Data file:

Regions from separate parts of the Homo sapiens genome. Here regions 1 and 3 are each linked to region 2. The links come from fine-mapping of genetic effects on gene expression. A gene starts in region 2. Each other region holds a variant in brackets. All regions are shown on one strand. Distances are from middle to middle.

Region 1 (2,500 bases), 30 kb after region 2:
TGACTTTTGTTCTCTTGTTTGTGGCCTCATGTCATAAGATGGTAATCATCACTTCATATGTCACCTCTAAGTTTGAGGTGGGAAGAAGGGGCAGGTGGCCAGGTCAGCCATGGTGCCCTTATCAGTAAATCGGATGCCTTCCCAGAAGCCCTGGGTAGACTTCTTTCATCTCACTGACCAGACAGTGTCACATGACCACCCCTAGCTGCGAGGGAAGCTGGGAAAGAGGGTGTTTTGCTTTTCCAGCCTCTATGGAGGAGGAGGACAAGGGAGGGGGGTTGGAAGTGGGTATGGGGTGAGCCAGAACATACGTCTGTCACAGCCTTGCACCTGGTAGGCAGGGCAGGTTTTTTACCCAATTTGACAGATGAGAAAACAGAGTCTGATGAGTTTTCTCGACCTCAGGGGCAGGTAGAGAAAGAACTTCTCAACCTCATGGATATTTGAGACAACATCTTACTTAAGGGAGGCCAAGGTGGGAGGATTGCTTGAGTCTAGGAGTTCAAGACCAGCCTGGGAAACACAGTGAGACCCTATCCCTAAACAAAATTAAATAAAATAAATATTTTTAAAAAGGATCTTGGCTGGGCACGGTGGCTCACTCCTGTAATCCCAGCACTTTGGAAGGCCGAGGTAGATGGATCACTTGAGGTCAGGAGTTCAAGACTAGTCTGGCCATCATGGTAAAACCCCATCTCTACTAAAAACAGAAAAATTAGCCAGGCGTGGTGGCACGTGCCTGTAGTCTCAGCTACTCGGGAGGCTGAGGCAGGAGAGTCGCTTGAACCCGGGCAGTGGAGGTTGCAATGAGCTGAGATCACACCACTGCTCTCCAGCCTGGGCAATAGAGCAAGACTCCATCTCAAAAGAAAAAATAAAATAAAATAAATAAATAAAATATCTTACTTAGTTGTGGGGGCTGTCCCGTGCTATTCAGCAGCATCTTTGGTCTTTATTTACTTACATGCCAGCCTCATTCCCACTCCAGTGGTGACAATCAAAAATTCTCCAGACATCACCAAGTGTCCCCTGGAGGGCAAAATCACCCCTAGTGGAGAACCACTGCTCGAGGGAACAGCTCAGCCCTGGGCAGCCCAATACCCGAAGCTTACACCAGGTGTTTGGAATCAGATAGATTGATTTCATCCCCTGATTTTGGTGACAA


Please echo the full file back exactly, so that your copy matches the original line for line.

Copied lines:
Regions from separate parts of the Homo sapiens genome. Here regions 1 and 3 are each linked to region 2. The links come from fine-mapping of genetic effects on gene expression. A gene starts in region 2. Each other region holds a variant in brackets. All regions are shown on one strand. Distances are from middle to middle.

Region 1 (2,500 bases), 30 kb after region 2:
TGACTTTTGTTCTCTTGTTTGTGGCCTCATGTCATAAGATGGTAATCATCACTTCATATGTCACCTCTAAGTTTGAGGTGGGAAGAAGGGGCAGGTGGCCAGGTCAGCCATGGTGCCCTTATCAGTAAATCGGATGCCTTCCCAGAAGCCCTGGGTAGACTTCTTTCATCTCACTGACCAGACAGTGTCACATGACCACCCCTAGCTGCGAGGGAAGCTGGGAAAGAGGGTGTTTTGCTTTTCCAGCCTCTATGGAGGAGGAGGACAAGGGAGGGGGGTTGGAAGTGGGTATGGGGTGAGCCAGAACATACGTCTGTCACAGCCTTGCACCTGGTAGGCAGGGCAGGTTTTTTACCCAATTTGACAGATGAGAAAACAGAGTCTGATGAGTTTTCTCGACCTCAGGGGCAGGTAGAGAAAGAACTTCTCAACCTCATGGATATTTGAGACAACATCTTACTTAAGGGAGGCCAAGGTGGGAGGATTGCTTGAGTCTAGGAGTTCAAGACCAGCCTGGGAAACACAGTGAGACCCTATCCCTAAACAAAATTAAATAAAATAAATATTTTTAAAAAGGATCTTGGCTGGGCACGGTGGCTCACTCCTGTAATCCCAGCACTTTGGAAGGCCGAGGTAGATGGATCACTTGAGGTCAGGAGTTCAAGACTAGTCTGGCCATCATGGTAAAACCCCATCTCTACTAAAAACAGAAAAATTAGCCAGGCGTGGTGGCACGTGCCTGTAGTCTCAGCTACTCGGGAGGCTGAGGCAGGAGAGTCGCTTGAACCCGGGCAGTGGAGGTTGCAATGAGCTGAGATCACACCACTGCTCTCCAGCCTGGGCAATAGAGCAAGACTCCATCTCAAAAGAAAAAATAAAATAAAATAAATAAATAAAATATCTTACTTAGTTGTGGGGGCTGTCCCGTGCTATTCAGCAGCATCTTTGGTCTTTATTTACTTACATGCCAGCCTCATTCCCACTCCAGTGGTGACAATCAAAAATTCTCCAGACATCACCAAGTGTCCCCTGGAGGGCAAAATCACCCCTAGTGGAGAACCACTGCTCGAGGGAACAGCTCAGCCCTGGGCAGCCCAATACCCGAAGCTTACACCAGGTGTTTGGAATCAGATAGATTGATTTCATCCCCTGATTTTGGTGACAA